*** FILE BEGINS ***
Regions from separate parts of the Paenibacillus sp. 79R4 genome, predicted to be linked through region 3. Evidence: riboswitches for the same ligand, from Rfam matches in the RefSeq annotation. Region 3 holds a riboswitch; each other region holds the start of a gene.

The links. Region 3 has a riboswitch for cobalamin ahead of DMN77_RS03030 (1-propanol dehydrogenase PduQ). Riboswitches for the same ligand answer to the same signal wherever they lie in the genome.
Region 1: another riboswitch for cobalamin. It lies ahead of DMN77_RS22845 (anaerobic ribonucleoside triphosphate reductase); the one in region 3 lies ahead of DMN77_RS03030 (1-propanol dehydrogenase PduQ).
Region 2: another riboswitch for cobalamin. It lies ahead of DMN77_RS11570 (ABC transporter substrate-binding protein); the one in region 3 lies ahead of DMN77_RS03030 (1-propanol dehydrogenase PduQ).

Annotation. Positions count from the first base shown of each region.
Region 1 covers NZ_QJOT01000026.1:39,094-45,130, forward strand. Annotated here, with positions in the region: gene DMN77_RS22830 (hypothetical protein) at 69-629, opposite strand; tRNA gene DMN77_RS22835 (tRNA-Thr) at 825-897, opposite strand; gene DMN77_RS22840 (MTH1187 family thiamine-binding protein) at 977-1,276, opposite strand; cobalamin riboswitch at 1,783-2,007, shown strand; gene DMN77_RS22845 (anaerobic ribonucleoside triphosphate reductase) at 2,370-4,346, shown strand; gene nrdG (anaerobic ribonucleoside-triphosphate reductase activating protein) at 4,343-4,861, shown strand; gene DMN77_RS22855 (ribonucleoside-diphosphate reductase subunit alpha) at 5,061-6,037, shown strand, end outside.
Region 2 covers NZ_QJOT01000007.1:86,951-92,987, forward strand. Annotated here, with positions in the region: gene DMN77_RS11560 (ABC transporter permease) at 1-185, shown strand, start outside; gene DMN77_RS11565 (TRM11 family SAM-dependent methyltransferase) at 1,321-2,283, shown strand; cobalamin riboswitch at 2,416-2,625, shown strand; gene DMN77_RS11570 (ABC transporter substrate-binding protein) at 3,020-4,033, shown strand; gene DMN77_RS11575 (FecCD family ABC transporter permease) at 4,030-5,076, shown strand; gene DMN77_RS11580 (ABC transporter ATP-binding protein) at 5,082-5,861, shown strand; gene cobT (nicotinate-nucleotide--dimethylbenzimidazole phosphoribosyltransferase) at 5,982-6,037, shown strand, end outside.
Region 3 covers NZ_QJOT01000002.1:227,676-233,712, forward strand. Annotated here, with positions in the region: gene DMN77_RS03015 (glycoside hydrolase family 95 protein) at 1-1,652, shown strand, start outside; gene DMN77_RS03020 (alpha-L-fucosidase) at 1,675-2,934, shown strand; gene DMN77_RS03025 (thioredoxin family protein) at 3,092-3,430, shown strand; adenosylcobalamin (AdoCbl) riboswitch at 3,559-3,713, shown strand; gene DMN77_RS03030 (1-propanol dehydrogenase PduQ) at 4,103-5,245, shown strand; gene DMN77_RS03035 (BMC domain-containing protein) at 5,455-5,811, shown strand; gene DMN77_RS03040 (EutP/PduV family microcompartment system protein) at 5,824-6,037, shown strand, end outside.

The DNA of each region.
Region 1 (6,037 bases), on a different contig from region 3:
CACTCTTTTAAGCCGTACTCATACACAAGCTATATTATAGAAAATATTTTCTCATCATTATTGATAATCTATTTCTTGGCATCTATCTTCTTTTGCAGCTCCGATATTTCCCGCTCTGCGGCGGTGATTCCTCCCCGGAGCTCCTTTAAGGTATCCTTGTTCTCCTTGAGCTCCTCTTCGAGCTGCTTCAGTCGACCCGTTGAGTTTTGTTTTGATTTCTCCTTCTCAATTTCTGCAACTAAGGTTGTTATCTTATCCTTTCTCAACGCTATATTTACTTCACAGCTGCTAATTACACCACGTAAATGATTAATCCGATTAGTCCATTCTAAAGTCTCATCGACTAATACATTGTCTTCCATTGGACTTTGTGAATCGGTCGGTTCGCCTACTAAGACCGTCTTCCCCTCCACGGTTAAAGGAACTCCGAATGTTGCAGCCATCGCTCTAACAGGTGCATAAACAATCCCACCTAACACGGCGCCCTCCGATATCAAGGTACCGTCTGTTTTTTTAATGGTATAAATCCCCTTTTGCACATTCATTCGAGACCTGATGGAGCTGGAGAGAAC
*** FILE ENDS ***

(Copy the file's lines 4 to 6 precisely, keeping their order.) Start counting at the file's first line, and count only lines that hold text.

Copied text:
Region 2: another riboswitch for cobalamin. It lies ahead of DMN77_RS11570 (ABC transporter substrate-binding protein); the one in region 3 lies ahead of DMN77_RS03030 (1-propanol dehydrogenase PduQ).

Annotation. Positions count from the first base shown of each region.
Region 1 covers NZ_QJOT01000026.1:39,094-45,130, forward strand. Annotated here, with positions in the region: gene DMN77_RS22830 (hypothetical protein) at 69-629, opposite strand; tRNA gene DMN77_RS22835 (tRNA-Thr) at 825-897, opposite strand; gene DMN77_RS22840 (MTH1187 family thiamine-binding protein) at 977-1,276, opposite strand; cobalamin riboswitch at 1,783-2,007, shown strand; gene DMN77_RS22845 (anaerobic ribonucleoside triphosphate reductase) at 2,370-4,346, shown strand; gene nrdG (anaerobic ribonucleoside-triphosphate reductase activating protein) at 4,343-4,861, shown strand; gene DMN77_RS22855 (ribonucleoside-diphosphate reductase subunit alpha) at 5,061-6,037, shown strand, end outside.